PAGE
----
The present Part completes the publication of the MS. materials which Mr. Lane left for the continuation of his Lexicon. The incompleteness of these materials has already been explained in the Preface to Part V. My original intention was to compile the missing articles from Mr. Lane's MS. copy of the Táj el-ʼAroos, with the addition of such notes as he had himself prepared during the progress of the work. This intention, however, was modified when the publication of the Táj el-ʼAroos at Booláḳ deprived Mr. Lane's MS. copy of its peculiar importance. The text can now be consulted by any scholar for himself, and to offer a bare translation of it, in a Lexicon intended mainly for the use of scholars, would be superfluous. The great value of Mr. Lane's work lies not so much in his translations from standard works of Arabic lexicography, as in the comments and explanations which he was able to add from his own profound knowledge of the language and its literature. Any scholar can translate the Táj el-ʼAroos: but none could have elucidated the obscurities of the native lexicographers with the precision and illumination which characterize Mr. Lane's commentary. The translation from the Táj el-ʼAroos has therefore been abandoned, and the Supplement appended to the present Part, instead of containing all the articles omitted from Parts V.-VIII., includes only such notes as Mr. Lane had made from time to time with a view to the eventual writing of these articles. These notes are not to be accepted as the final decision of their writer, far less as finished or even approximately complete articles. They have not enjoyed the benefit of his revision, and many of them are clearly the record of contemporary speech, which he would doubtless have excluded from a Lexicon of the classical language. Nevertheless, Mr. Lane's habitual accuracy and caution are sufficient guarantees that these notes were not made without careful deliberation. They contain many significations which are not to be found in the ordinary dictionaries; and the numerous cross-references, which I have verified, will prove of service, and to some extent supply the want of more complete explanations, especially for the commonest meanings of words. The notes refer chiefly to the less common meanings, and those most familiar to the student will often be found missing.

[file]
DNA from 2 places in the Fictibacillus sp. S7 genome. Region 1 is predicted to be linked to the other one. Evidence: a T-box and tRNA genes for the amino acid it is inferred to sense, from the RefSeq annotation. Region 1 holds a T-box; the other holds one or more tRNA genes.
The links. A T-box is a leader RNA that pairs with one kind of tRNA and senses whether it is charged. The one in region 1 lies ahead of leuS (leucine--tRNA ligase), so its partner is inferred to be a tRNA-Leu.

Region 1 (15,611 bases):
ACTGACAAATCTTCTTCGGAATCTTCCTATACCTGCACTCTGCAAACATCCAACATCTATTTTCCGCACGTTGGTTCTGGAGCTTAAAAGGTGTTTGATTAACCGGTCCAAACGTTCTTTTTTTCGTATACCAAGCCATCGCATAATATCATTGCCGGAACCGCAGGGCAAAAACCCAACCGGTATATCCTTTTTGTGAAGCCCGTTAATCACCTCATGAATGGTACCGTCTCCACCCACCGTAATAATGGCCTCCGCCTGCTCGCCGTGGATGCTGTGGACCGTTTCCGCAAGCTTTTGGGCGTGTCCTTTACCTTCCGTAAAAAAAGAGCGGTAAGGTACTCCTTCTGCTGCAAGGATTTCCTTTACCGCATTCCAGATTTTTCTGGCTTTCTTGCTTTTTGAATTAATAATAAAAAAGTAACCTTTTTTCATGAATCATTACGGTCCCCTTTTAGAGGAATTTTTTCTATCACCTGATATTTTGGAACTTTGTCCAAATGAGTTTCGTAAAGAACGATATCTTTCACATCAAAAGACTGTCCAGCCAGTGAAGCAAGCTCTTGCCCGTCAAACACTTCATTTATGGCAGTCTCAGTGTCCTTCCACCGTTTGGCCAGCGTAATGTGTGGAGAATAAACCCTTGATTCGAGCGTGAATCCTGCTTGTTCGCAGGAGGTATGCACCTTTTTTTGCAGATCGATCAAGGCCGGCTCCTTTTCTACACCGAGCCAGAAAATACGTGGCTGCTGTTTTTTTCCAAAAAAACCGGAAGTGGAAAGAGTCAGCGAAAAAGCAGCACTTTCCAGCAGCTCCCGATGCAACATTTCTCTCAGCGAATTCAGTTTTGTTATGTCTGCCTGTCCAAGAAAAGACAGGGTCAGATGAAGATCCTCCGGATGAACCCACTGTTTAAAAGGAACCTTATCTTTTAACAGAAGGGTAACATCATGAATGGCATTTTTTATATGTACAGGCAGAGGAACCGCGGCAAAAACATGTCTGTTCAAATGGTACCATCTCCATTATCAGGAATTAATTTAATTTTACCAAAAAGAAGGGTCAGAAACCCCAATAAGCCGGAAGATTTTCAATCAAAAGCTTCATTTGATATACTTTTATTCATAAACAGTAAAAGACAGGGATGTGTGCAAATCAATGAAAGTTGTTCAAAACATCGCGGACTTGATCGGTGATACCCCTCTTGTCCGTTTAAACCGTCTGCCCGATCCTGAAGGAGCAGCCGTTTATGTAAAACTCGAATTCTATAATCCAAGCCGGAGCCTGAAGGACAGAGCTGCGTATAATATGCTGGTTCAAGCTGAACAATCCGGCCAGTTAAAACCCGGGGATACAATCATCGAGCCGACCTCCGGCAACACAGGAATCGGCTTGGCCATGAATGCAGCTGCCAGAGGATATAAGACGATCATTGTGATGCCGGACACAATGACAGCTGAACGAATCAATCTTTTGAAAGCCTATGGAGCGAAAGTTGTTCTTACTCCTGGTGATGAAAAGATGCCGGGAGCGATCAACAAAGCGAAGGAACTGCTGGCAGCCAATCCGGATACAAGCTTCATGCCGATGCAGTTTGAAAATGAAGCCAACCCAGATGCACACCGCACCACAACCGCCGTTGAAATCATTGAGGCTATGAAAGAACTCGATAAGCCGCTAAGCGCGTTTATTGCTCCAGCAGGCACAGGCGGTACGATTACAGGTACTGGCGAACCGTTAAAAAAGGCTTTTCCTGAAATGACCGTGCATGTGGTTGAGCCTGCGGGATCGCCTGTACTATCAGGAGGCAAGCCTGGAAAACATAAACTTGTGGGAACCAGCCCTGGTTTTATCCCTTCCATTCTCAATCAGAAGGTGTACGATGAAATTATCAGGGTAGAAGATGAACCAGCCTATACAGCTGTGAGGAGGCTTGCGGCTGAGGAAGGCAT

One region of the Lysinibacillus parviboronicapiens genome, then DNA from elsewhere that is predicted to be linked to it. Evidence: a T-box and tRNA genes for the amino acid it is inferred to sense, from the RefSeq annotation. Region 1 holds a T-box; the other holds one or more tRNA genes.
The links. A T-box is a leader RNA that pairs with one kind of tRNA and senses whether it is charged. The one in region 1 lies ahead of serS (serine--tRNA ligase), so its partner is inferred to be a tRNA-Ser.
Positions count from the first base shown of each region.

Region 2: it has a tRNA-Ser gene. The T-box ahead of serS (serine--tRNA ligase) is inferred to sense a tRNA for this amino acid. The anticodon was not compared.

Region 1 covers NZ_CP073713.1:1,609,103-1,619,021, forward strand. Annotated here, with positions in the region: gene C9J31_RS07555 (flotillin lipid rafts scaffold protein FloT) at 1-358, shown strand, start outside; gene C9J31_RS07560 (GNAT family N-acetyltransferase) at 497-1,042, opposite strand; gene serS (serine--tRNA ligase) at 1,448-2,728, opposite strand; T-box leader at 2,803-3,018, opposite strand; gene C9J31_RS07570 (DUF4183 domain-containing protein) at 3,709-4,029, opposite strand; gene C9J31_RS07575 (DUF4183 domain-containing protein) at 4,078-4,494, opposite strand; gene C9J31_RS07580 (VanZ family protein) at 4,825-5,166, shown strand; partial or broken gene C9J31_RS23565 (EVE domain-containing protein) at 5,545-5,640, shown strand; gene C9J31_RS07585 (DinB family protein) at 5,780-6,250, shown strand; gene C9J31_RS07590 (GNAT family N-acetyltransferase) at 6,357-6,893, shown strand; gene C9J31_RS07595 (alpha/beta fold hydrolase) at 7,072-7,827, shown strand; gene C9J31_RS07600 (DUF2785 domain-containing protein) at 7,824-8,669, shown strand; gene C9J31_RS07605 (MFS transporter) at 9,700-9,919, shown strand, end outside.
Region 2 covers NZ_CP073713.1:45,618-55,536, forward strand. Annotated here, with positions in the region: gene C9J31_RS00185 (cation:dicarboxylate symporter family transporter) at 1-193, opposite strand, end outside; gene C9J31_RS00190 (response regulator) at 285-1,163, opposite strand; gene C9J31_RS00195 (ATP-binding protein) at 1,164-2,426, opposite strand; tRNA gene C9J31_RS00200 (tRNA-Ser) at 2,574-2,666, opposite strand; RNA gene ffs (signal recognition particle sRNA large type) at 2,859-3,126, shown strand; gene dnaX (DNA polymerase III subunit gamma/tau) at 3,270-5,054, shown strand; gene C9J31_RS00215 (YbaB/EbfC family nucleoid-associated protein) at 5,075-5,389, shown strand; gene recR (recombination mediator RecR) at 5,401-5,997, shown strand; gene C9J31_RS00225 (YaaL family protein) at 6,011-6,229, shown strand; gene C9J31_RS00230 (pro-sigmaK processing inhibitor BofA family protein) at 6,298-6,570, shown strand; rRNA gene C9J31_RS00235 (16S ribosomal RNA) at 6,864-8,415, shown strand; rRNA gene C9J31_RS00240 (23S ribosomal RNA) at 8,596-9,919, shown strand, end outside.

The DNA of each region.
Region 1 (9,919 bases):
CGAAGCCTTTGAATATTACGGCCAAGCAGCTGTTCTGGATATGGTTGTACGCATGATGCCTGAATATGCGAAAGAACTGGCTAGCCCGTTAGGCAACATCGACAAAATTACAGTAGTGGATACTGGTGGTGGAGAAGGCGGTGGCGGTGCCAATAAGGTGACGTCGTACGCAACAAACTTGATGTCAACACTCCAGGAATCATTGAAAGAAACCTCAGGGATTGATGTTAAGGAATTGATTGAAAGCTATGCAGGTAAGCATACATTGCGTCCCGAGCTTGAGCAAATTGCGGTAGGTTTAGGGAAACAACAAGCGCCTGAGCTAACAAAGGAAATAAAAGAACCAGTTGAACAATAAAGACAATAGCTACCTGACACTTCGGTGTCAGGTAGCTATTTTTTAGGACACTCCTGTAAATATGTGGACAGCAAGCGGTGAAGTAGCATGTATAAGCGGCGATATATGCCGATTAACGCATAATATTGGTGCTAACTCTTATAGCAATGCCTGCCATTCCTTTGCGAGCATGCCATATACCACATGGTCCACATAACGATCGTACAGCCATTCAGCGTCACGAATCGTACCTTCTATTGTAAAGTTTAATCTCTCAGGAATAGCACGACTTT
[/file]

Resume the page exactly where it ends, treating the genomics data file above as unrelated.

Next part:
With regard to the" Book II." which Mr. Lane contemplated, and which was to contain rare words and explanations, I am obliged to admit that the materials are wanting. Some few articles are partly prepared, but are not sufficient to warrant any prospect of this part of the work being completed. It is the less needed since the publication of the late Professor Dozy's valuable Supplément.

Fifty years have passed since Mr. Lane undertook to write this Lexicon, and thirty since the first Part appeared. If there has been considerable delay in the production of the recent Parts, I must plead that the collation, revision, and verification of about two thousand columns of this work represent no little labour; and this duty has had to be done in the midst of other and no less pressing ocoupations.

1st January, 1893.